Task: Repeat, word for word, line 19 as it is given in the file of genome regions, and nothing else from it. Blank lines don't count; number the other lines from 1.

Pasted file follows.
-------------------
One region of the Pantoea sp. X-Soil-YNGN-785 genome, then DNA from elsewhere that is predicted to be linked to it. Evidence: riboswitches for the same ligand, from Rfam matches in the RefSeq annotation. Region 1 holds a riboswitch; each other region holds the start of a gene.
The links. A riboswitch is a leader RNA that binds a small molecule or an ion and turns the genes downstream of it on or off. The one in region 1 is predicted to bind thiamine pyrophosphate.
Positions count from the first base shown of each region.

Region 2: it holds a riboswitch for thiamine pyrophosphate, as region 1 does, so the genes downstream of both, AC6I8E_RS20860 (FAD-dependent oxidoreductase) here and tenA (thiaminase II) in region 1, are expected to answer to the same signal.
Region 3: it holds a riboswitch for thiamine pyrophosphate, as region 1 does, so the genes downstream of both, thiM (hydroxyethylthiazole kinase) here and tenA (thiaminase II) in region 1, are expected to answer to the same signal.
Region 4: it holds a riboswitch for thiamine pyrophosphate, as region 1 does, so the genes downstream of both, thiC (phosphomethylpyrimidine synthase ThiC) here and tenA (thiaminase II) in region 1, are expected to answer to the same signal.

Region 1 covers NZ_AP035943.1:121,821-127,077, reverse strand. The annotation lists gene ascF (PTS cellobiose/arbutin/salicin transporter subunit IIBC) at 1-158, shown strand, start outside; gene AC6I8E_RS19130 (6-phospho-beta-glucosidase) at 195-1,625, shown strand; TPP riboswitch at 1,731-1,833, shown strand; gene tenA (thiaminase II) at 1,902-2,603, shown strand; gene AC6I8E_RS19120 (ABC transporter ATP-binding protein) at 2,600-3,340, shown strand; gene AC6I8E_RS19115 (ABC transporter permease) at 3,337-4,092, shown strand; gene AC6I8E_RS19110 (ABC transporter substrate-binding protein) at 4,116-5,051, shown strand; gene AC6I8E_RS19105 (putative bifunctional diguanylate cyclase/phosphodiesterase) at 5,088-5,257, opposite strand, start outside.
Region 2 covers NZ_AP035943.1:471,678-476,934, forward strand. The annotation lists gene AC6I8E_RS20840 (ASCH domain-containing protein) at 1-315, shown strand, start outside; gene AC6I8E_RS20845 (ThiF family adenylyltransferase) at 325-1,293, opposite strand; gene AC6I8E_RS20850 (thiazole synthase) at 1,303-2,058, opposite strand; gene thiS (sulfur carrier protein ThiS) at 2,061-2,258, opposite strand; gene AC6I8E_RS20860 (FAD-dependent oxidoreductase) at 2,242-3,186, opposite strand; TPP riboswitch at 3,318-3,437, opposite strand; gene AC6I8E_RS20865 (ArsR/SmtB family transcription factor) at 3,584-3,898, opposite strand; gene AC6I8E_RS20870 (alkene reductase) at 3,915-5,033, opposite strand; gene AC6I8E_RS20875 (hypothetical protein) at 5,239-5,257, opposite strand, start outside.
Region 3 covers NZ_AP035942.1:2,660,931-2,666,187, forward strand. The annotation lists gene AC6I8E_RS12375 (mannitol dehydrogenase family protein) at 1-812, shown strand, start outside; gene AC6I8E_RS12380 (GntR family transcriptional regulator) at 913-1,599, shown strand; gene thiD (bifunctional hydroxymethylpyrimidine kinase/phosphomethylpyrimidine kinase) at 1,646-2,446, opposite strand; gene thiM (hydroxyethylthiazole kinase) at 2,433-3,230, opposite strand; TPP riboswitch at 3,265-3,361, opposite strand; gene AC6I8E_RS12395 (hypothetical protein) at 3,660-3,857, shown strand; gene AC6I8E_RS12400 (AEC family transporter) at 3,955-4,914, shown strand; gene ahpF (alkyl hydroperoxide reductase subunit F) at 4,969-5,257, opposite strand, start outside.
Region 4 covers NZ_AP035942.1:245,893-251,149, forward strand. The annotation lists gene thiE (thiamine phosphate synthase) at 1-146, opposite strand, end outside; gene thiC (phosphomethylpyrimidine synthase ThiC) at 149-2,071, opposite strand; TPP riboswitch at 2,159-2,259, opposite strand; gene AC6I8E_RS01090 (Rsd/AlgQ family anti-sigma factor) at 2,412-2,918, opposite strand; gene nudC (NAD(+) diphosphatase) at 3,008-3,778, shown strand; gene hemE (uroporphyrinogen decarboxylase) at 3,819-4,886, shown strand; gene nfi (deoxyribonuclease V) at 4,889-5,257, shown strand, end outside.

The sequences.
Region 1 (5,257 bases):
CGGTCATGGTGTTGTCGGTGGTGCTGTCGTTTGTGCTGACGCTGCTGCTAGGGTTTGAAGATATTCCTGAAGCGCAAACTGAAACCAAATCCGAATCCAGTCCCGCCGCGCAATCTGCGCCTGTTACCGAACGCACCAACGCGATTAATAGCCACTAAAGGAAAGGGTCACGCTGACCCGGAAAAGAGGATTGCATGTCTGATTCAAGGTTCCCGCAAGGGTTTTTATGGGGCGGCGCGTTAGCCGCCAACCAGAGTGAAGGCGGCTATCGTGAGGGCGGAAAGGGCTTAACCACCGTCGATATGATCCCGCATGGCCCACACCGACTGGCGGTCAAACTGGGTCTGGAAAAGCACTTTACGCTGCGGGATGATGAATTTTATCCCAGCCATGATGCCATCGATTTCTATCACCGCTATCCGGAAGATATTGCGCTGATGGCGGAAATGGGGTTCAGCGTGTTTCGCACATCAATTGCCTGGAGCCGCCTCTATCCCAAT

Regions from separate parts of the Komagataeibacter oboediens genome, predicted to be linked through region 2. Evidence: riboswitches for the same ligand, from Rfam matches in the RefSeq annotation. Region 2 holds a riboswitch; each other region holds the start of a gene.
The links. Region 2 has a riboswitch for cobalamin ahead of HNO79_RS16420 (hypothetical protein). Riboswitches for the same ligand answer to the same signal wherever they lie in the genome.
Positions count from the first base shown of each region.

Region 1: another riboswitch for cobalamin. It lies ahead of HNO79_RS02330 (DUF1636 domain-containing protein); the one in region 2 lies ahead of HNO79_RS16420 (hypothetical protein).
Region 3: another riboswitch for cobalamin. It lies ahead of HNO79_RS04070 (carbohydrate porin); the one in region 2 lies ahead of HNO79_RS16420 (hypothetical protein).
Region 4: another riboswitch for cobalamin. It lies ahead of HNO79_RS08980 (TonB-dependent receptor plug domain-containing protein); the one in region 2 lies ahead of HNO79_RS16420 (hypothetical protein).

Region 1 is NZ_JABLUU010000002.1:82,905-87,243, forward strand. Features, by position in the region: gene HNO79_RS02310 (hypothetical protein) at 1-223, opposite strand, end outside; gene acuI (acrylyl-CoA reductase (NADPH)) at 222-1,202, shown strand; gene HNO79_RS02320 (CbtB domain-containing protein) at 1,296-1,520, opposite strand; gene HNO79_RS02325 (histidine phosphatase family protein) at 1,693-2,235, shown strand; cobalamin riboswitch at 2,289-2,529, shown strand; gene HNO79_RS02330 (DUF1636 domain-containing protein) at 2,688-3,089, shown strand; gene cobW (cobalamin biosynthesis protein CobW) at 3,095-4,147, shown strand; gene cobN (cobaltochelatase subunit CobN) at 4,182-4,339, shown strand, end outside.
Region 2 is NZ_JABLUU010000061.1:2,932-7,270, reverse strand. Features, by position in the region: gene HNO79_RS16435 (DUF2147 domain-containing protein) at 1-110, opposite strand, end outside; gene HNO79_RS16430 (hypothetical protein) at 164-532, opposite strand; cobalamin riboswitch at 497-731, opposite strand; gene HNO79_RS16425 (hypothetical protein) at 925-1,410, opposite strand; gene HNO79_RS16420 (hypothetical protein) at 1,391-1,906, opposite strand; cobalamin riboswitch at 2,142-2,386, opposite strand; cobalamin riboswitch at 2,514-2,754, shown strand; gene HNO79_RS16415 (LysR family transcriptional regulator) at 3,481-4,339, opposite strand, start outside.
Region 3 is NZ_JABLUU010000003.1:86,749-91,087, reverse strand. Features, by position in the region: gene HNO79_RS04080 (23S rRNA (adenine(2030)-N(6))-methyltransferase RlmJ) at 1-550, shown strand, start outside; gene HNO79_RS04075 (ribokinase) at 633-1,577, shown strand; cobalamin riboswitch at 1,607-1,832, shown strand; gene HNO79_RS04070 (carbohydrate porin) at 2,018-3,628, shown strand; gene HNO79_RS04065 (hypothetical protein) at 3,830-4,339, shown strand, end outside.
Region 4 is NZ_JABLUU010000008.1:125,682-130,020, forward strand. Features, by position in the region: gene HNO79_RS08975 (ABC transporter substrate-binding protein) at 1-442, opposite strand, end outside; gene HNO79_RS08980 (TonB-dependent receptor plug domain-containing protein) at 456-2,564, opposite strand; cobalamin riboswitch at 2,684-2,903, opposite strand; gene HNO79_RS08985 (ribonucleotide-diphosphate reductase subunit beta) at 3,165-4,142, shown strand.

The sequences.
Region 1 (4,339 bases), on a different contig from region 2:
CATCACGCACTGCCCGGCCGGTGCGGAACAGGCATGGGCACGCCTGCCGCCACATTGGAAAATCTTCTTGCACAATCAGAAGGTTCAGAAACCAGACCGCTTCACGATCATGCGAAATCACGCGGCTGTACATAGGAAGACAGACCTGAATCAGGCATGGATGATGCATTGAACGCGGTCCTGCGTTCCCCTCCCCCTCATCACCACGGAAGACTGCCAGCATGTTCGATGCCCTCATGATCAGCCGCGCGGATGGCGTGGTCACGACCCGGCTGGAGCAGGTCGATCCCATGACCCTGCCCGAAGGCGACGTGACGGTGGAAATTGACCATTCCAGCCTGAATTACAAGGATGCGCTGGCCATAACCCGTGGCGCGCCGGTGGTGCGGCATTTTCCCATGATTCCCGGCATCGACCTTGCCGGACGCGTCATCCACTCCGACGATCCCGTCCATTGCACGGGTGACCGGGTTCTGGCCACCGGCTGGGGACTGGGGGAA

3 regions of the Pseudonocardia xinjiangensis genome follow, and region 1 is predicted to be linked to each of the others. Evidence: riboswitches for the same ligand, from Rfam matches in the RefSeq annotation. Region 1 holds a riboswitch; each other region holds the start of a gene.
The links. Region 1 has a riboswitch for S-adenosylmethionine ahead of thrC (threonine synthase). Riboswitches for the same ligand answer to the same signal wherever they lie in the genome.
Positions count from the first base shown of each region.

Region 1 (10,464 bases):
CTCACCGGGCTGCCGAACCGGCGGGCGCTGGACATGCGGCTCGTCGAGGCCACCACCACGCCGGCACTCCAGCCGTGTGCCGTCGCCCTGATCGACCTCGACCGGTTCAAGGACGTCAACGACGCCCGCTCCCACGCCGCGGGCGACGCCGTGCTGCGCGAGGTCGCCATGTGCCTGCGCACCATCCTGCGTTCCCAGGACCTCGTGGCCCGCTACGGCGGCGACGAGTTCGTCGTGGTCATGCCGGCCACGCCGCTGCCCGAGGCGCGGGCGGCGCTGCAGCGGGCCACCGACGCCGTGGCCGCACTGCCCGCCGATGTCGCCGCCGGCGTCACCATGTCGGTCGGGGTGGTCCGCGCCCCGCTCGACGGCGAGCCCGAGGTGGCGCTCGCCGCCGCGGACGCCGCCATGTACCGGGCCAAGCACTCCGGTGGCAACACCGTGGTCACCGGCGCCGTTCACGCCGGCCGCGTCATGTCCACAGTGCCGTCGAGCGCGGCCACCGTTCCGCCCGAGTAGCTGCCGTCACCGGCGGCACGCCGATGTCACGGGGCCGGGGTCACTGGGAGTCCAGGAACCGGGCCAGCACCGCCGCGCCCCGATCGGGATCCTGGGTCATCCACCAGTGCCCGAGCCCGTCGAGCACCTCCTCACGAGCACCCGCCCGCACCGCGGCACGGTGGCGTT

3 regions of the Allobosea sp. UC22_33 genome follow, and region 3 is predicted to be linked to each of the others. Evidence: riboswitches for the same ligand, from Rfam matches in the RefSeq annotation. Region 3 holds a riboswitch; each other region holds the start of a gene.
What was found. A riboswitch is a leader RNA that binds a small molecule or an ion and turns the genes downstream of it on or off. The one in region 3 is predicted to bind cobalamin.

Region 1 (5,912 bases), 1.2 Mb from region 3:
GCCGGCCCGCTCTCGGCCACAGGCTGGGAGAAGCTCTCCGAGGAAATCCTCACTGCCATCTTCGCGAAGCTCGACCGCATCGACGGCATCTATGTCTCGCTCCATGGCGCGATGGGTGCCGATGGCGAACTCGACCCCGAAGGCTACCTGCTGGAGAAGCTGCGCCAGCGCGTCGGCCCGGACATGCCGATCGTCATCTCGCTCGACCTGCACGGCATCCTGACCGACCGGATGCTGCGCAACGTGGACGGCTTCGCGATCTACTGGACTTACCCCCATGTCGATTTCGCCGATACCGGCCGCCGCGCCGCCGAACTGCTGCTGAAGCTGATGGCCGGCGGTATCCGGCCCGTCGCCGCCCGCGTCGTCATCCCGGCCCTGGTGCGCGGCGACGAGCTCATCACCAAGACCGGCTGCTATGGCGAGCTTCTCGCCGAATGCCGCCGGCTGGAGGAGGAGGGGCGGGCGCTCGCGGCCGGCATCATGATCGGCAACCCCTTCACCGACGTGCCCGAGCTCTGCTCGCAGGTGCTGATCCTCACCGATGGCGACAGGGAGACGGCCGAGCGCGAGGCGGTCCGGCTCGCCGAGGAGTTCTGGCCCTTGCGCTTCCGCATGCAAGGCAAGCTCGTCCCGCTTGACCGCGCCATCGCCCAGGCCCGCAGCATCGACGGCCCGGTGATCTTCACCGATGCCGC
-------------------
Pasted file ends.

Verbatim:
Region 4: another riboswitch for cobalamin. It lies ahead of HNO79_RS08980 (TonB-dependent receptor plug domain-containing protein); the one in region 2 lies ahead of HNO79_RS16420 (hypothetical protein).